Helping the Homeless: Is it as simple as putting them in an apartment?

ApartmentWIZ received interesting information from a new governmental study published in March 2010.  According to numbers recently released by the Department of Housing and Urban Development, it is cheaper for communities to help the homeless by putting them in rental apartments instead of emergency shelters or transitional housing.

In the City of Houston, it costs a monthly average of only $743 to house a family in a two bedroom apartment, instead of $1400 to house the same family in an emergency shelter.  These figures, part of HUD’s first comprehensive study on costs to house newly homeless, reveal an opportunity for communities to save money and continue to provide housing solutions for homeless.

In most cases, the study shows the cost of providing housing through homeless programs is much greater than the actual cost of providing market rate rental assistance through support services.  Houston’s average monthly cost to house a homeless individual is $2,257, and is $11,627 for a homeless family.  Money saved by transitioning homeless into permanent housing could free up resources initially allocated other kinds of homeless assistance.

The study supports the housing first method used by many communities in the Northeast.   This method promotes getting individuals and families out of housing shelters and into permanent housing as soon as possible.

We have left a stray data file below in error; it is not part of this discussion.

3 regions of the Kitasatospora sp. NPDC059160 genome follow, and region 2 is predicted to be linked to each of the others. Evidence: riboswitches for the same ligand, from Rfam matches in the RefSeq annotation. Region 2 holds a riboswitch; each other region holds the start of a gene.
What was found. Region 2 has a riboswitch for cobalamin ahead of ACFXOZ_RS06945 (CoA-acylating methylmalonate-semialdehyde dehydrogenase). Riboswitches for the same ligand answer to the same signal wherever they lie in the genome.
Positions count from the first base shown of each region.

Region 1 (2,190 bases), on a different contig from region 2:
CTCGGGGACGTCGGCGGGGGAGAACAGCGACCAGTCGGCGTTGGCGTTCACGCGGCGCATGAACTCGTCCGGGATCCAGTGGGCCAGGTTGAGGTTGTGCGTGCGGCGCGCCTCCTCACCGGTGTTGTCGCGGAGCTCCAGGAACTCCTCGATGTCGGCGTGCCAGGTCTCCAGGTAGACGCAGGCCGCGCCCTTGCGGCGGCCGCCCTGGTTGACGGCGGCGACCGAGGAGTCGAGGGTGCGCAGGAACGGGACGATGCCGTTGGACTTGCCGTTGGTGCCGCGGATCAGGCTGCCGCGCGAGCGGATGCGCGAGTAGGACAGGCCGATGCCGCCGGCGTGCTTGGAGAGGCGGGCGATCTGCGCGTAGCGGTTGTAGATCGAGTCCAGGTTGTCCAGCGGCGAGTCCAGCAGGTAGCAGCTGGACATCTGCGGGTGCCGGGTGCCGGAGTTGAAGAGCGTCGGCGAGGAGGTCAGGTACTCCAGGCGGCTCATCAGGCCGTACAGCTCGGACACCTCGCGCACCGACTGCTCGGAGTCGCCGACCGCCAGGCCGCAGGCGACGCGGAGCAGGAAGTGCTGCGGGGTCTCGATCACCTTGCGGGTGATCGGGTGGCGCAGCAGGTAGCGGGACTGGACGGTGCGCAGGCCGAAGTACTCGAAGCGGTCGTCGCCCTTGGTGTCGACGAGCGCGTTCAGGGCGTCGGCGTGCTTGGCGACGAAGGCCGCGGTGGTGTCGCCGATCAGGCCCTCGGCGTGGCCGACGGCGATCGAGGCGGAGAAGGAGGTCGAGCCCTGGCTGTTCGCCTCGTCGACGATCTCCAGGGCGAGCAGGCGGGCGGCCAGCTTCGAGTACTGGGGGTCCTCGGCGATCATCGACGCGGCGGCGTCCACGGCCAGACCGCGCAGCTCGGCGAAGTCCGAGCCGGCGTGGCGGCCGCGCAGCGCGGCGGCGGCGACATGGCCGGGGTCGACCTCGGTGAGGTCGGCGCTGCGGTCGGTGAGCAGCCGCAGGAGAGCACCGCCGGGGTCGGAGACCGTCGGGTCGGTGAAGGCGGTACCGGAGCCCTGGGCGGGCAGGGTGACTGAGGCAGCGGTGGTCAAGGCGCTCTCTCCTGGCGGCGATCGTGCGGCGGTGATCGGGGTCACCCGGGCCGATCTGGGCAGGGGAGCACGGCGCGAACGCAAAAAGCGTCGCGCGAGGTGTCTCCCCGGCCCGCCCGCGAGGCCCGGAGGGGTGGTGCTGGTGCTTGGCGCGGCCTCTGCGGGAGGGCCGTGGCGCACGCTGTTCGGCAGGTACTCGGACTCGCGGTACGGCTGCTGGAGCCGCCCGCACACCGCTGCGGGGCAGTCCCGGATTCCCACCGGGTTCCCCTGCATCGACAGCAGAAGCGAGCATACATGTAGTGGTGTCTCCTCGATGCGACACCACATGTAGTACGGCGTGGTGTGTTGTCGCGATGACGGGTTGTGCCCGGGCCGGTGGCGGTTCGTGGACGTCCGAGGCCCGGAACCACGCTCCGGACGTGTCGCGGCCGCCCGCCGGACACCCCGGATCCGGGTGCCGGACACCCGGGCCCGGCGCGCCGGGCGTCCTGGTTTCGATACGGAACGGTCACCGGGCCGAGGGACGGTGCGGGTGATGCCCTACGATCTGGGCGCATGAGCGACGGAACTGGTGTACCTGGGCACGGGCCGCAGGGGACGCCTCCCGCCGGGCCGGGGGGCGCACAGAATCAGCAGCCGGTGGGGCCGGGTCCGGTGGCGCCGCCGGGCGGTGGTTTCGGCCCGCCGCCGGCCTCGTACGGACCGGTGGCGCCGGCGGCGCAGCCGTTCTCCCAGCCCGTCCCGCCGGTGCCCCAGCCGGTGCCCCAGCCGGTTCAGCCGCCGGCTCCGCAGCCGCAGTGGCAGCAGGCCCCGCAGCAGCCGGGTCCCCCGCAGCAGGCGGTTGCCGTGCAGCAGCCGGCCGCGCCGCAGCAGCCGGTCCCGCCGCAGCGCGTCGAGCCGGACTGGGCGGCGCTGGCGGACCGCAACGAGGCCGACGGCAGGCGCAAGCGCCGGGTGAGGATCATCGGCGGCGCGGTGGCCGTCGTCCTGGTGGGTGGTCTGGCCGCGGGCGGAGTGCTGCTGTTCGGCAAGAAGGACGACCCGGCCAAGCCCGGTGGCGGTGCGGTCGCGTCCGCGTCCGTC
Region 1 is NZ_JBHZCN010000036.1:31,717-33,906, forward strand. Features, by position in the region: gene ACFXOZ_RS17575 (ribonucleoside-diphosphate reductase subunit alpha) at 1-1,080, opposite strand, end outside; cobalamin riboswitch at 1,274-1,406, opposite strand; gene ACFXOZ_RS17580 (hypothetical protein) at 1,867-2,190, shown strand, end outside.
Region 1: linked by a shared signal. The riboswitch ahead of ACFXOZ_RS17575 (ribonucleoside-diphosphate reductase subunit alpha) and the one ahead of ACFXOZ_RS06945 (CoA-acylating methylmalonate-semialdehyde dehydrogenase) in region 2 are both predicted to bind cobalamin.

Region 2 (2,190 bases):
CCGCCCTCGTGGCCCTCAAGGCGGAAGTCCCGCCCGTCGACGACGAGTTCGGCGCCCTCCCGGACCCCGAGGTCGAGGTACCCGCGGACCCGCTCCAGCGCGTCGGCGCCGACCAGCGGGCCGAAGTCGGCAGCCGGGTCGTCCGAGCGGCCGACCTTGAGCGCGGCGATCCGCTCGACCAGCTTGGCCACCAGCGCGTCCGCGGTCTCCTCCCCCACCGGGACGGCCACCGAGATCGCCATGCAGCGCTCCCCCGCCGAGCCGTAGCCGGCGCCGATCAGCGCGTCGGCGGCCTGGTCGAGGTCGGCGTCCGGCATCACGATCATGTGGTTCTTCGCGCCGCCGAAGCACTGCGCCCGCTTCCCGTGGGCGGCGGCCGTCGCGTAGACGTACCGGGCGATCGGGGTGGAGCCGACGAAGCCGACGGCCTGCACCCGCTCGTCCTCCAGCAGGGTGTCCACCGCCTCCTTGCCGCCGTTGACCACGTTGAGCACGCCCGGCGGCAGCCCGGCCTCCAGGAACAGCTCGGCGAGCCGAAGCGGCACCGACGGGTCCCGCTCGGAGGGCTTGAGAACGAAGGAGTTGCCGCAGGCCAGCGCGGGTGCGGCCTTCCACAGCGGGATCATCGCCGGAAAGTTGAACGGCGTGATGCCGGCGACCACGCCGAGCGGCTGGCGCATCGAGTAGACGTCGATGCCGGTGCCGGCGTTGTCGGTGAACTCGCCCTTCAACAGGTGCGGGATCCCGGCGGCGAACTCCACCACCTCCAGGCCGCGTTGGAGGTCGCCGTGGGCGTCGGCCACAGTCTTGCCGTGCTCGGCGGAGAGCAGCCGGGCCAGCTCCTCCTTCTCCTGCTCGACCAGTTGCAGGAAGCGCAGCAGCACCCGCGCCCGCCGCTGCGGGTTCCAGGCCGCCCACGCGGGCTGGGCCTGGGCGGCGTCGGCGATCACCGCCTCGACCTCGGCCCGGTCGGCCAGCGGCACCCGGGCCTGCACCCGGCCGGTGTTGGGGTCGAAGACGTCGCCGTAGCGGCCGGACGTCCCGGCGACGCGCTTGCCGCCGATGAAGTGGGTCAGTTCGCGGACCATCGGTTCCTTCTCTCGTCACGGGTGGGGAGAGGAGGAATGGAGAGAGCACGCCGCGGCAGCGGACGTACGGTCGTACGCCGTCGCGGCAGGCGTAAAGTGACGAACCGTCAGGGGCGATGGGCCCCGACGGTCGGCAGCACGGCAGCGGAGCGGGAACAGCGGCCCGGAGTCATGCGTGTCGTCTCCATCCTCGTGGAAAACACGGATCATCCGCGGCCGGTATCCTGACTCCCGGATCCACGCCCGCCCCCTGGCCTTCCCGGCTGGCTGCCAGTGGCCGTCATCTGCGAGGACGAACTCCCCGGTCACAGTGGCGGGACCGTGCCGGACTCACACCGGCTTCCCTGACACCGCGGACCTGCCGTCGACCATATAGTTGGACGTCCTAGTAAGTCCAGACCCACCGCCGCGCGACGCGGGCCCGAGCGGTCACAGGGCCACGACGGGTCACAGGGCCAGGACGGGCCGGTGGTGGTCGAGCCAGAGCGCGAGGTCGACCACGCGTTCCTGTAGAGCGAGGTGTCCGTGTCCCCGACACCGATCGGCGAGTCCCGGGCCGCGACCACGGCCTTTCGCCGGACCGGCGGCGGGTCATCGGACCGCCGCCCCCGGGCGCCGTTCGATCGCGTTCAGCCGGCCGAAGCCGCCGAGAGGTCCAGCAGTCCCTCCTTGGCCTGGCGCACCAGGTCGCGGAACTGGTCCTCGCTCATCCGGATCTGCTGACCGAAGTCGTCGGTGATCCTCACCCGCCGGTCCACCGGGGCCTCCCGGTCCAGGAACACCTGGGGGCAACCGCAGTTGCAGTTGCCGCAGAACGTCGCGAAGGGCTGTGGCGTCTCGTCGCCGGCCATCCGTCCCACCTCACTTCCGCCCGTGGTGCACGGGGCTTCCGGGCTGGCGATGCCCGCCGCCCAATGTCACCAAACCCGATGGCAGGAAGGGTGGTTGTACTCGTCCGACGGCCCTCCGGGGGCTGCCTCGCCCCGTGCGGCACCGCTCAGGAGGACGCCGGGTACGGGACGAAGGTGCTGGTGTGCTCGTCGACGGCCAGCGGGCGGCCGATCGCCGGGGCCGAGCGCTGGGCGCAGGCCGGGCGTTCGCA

Perhaps this method needs to be further examined by the Houston community.  ApartmentWIZ awaits further studies as to the effectiveness of the housing first method, and will readily provide assistance to the community.


National Rankings of Apartment Vacancies and Rates

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According to data recently published by the ALN Apartment Data firm, apartments across the nation are suffering a marked decrease in occupancy and average rent rates. While this is a great situation for the renter, apartments are struggling to keep their books in the black. As occupancy dips lower, apartment communities are finding they must lower rates and increase advertising to match the lack of demand.

In order for most apartment communities to be profitable, they must maintain around 90% occupancy or above. According to data released, most major apartment market areas are well below this mark. To find the market trends in your city, click National Apartment Occupancy and Average Rent Rates to view the entire article.

Unemployment and Vacancy Trends